Tuesday, February 05, 2008


* I've given up on a "Super Stuff" post that covers all of the super stuff I didn't cover before: Super Bowl Sunday, Hillary Clinton, Super Tuesday. There's just too much to say. So I'll just start with Hillary, and politics, and my "endorsement," and finish the rest later.

On Super Bowl Sunday, Hillary Clinton was speaking at nearby Augsburg College. (Obama had been in town the day before, but I was working so I couldn't go.) I love going to campain stops, no matter the party. In the last two presidential elections, I have gone to campaign stops by both parties. In 2000, I saw Lieberman's daughter do a Gore/Lieberman stop and Jeb Bush's son do a stop for Bush/Cheney at UF. In 2004, I saw Bush at the Xcel Energy Center, Kerry at the Metrodome parking lot, and Edwards at the university at which I now work. It's fascinating to see how each candidate runs a campaign, how each party differs in their approach, and how the supporters of each candidate differ.

I think it's pretty clear that I'm rather liberal, I'm a registered Democrat, and I'm pretty much going to vote Democrat (DFL in Minnesota). So I have no problem declaring that the presidential endorsement of notthecheat.blogspot.com goes to....drumroll, please...Hillary Clinton.

I had a great time going to her campaign stop in Minneapolis. First, the crowds at campaign stops are highly entertaining. There were two women behind me in line, chit chatting as we walked alongside the domed football/soccer field to get into the basketball arena. At one point in time, they were discussing how atrociuos it was that their friend's daughter had dressed her kids in spring outfits for the baptism they all attended on Saturday. The horror! I mean, those kids were probably wearing pastel blue, green, and pink - and ruffles. Possibly even white shoes after Labor Day?? They were warm enough, but they were in "spring outfits." Amazing that the families are still friends.

These same two women were then talking about whether Chelsea and Bill would be there. One of the women opined that Chelsea was going to be stomping elsewhere, so she wouldn't be in Minneapolis. "Stomping? Like the musical??" That was the thought in my head. Until I realized that she probably meant "stumping." Old people are funny.

So then we got inside, and although there were a ton of seats in the bleachers, I walked down by the stage, where I got really, really close to the stage for all of the action.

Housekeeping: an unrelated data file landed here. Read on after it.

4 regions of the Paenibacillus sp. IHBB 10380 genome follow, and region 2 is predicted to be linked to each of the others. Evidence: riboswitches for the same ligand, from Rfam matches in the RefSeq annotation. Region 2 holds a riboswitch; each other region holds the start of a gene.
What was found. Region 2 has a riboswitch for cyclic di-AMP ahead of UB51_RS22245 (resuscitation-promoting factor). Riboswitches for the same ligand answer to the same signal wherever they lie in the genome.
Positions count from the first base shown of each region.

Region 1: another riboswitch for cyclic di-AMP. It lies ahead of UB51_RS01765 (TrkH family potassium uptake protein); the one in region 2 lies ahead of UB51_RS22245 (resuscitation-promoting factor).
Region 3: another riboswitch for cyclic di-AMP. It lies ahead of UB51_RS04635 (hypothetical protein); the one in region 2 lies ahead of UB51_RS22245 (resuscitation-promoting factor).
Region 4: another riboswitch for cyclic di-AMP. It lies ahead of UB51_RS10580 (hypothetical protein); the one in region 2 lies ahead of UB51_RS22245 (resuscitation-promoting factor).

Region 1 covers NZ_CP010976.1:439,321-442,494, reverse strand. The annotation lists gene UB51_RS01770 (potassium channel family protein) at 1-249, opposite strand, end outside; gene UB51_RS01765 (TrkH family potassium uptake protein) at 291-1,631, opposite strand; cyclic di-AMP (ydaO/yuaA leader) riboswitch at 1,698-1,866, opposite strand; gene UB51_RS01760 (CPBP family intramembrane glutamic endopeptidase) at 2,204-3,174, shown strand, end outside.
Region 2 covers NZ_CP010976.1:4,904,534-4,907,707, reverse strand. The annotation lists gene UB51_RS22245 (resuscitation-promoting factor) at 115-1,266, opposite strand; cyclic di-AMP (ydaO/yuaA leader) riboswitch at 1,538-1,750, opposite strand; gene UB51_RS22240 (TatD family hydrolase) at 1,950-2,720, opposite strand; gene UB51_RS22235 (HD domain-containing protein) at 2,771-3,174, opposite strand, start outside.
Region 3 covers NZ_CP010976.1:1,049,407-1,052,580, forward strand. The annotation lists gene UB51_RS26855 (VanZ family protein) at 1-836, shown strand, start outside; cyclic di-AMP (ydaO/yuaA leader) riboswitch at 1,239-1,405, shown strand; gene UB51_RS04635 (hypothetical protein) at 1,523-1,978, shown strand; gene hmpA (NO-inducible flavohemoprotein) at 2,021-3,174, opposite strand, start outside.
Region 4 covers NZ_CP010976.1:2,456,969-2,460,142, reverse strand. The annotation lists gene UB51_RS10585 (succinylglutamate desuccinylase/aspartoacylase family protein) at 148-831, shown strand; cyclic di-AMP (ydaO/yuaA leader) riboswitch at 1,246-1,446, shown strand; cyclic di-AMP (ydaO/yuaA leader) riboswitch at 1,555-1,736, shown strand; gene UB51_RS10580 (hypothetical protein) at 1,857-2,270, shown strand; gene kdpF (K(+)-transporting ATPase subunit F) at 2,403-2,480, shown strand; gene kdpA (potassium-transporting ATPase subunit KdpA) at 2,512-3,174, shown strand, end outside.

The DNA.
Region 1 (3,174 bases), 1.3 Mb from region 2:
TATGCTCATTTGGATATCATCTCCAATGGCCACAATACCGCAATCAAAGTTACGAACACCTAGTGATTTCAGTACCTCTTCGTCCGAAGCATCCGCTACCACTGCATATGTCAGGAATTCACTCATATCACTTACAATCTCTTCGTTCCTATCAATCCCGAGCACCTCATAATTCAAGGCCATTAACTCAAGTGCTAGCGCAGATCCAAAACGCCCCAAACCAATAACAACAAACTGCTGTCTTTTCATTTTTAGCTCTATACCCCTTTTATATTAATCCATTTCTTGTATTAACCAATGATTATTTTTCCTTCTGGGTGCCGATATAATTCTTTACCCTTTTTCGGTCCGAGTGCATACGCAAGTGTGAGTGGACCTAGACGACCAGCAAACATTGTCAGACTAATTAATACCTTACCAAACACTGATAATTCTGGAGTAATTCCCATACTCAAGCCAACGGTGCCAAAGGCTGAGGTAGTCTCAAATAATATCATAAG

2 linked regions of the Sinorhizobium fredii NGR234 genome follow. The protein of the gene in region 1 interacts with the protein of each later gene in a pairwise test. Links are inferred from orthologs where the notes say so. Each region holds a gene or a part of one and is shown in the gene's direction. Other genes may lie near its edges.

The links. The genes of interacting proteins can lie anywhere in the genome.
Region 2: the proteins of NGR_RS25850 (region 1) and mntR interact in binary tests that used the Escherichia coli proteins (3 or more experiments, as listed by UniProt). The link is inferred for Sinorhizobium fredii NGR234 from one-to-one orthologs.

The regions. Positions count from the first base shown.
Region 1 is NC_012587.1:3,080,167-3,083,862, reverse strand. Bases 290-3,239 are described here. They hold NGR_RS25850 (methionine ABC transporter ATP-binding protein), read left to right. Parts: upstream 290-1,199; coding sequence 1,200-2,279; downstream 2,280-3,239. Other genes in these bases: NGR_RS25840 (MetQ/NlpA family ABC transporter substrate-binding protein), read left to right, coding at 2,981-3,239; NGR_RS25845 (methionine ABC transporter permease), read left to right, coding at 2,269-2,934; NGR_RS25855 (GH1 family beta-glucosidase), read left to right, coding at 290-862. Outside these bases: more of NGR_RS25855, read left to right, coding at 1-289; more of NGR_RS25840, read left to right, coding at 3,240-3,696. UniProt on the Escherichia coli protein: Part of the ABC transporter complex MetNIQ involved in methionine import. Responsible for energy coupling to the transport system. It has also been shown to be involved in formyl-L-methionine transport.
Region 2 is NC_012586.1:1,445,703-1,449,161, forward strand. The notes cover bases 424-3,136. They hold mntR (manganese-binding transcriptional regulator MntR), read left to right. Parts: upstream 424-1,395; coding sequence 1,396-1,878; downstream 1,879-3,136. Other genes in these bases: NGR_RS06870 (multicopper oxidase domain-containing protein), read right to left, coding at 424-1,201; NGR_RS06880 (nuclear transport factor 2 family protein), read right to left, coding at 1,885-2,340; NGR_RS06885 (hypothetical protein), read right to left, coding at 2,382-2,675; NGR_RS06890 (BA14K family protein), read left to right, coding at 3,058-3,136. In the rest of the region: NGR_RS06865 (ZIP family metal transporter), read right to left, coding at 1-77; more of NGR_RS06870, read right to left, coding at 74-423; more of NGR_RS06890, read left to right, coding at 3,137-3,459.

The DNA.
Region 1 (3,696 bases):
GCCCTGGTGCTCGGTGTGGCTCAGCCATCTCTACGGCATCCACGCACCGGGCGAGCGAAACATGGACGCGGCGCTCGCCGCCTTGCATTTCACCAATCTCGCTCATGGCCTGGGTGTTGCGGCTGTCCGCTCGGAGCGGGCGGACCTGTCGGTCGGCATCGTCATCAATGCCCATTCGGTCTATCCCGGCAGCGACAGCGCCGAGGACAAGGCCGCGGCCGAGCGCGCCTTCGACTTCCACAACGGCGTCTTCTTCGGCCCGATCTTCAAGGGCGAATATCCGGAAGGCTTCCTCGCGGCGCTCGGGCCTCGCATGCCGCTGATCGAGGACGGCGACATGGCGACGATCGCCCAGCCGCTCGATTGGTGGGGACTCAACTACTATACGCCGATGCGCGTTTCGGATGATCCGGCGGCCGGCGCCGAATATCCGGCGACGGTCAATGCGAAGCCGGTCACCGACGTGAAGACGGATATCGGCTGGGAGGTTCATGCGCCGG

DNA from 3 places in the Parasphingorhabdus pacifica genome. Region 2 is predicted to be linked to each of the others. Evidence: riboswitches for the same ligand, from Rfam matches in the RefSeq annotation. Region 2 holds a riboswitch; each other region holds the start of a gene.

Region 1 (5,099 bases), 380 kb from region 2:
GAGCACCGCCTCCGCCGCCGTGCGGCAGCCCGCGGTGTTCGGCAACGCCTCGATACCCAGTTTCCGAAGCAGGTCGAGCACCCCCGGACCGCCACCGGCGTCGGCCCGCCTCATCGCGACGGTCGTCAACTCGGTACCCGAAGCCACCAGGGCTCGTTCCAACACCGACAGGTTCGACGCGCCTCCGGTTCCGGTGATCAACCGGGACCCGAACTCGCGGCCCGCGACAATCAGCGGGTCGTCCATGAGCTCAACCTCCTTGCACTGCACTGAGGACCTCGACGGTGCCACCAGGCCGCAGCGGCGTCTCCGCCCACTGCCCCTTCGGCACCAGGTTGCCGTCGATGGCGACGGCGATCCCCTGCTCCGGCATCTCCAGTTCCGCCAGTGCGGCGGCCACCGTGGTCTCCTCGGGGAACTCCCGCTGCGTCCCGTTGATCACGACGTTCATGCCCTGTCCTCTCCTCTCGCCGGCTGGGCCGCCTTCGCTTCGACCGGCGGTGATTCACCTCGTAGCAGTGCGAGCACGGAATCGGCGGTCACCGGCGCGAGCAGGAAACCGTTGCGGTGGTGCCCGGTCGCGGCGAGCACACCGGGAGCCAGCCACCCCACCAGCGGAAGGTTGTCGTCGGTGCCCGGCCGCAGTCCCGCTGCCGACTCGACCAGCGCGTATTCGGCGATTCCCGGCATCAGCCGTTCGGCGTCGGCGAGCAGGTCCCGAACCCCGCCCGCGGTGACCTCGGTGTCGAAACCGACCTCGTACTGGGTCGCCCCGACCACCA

First, I listened to Senator Mark Dayton. Before he spoke, he walked along the rope and shook hands. I didn't really have any desire to shake his hand. He's kinda strange. But he made me. So I did. And he said it was nice to see me there. I supposed that's as opposed to being nice to see me at the Science Museum of Minnesota? Then I saw a college security guard conferring with a Secret Service agent. This struck me as funny, so I took a picture.
Then St. Paul mayor Chris Coleman spoke. I like him a lot. He informed us that the early score from the Super Bowl was "Bud Light leads by a touchdown."

And former VP Walter Mondale was listening closely.

And this guy had a really funny shirt on.

And then Senator Clinton arrived. This is how close I was to her! See how happy she is to see me!?! (yes, I know she's not looking right at me when I took the picture)
Then she got up on the stage while I, and every single person attending the event, took pictures. (It was actually really funny to watch everyone in the gym hold up their digital cameras and open cell phones with cameras for the 20+ minutes between the last speaker and when Hillary actually arrived. The instant the last speaker spoke and the Augsburg band stopped playing and the campaign CD with Dolly Parton's "9 to 5" and other woman-power songs started, everyone turned on their cameras and flipped open their cell phones, held them in the "ready position," and stood there until she arrived. I wonder how many cameras/cell phones either went into "auto-shut-off" mode or had their batteries die while they waited for her to appear. I was hysterical to see an entire gym fullied with people holding rectangular silver electronics at 90, then 85, then 80, then 75, etc., degree angles from their body as their arm tired, and finally they used their weak arm to hold up the other arm.)
Then she took in the applause. And I, along with the tall guy in front of me, took pictures.
Then she may have seen someone she knew, and a semi-tall person in front of me showed his/her approval.

Then Walter Mondale started to introduce her.

And kept introducing her.

Then she spoke. (Semi-paraphrasing) "I believe in universal health care for everyone! And if you have health care you already like, then don't change anything. Keep it. Go on. But if you don't have it or you can't afford it, then join in the universal health care plan."

Then after she finished, Mondale left, and so did I, because the Super Bowl had already started and I had to go pick up my guacamole and take it to the pot luck Super Bowl party at the bar I was heading to.

All in all, it was a great afternoon, and it was well worth missing the first 13 minutes of playing time in the first quarter of a great Super Bowl. Later on, I will pontificate about my political thoughts, where I agree with Hillary, what was great about the Super Bowl, and what is right and wrong with the Super Tuesday caucus in Minnesota. So stay tuned!


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